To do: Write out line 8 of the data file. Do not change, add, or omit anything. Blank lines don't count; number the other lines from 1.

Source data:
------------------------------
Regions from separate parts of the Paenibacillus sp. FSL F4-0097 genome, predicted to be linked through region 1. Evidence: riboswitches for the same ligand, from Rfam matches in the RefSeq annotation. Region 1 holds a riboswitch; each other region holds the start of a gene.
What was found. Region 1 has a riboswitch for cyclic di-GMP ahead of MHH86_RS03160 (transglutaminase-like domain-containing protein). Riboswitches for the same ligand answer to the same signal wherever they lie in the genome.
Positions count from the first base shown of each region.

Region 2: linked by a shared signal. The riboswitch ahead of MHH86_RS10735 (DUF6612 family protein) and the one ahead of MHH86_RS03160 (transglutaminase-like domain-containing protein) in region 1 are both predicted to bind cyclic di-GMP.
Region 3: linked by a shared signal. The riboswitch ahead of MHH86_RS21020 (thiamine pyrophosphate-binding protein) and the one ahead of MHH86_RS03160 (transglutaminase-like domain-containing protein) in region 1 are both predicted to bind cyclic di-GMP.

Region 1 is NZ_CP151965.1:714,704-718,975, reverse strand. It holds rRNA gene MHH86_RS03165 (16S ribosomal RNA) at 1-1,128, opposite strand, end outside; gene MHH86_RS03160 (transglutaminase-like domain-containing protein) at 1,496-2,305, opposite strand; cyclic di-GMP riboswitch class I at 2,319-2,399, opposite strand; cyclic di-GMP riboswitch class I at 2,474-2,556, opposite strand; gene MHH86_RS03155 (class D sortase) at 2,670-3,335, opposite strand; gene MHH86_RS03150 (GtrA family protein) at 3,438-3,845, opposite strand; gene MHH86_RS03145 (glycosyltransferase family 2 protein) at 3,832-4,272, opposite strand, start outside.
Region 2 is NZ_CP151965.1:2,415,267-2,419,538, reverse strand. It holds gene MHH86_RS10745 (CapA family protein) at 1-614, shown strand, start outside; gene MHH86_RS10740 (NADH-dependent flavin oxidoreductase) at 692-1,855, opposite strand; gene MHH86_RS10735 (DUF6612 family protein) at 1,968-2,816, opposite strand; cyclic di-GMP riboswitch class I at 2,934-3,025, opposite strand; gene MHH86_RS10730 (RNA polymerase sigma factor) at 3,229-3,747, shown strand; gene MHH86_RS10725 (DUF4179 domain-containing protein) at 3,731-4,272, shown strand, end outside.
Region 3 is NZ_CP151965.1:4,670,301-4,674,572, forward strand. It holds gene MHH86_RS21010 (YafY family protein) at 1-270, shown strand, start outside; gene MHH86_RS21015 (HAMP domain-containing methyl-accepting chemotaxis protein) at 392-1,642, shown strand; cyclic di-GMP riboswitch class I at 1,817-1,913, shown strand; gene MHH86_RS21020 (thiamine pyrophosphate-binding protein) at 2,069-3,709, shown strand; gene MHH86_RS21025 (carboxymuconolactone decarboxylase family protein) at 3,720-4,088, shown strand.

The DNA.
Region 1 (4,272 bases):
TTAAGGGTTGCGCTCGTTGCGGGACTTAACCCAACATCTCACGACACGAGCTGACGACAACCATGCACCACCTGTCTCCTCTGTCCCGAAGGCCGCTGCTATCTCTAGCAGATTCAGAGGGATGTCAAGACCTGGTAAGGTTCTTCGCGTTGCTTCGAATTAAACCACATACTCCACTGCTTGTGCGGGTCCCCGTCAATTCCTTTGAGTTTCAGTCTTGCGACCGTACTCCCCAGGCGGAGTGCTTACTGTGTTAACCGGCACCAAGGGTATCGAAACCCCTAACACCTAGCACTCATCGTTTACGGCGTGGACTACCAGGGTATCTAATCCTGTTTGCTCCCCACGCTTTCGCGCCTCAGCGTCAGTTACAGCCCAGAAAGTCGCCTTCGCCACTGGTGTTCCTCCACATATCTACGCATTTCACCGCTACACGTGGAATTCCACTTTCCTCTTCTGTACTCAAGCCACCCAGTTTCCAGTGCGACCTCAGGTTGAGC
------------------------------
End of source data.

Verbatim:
Region 3 is NZ_CP151965.1:4,670,301-4,674,572, forward strand. It holds gene MHH86_RS21010 (YafY family protein) at 1-270, shown strand, start outside; gene MHH86_RS21015 (HAMP domain-containing methyl-accepting chemotaxis protein) at 392-1,642, shown strand; cyclic di-GMP riboswitch class I at 1,817-1,913, shown strand; gene MHH86_RS21020 (thiamine pyrophosphate-binding protein) at 2,069-3,709, shown strand; gene MHH86_RS21025 (carboxymuconolactone decarboxylase family protein) at 3,720-4,088, shown strand.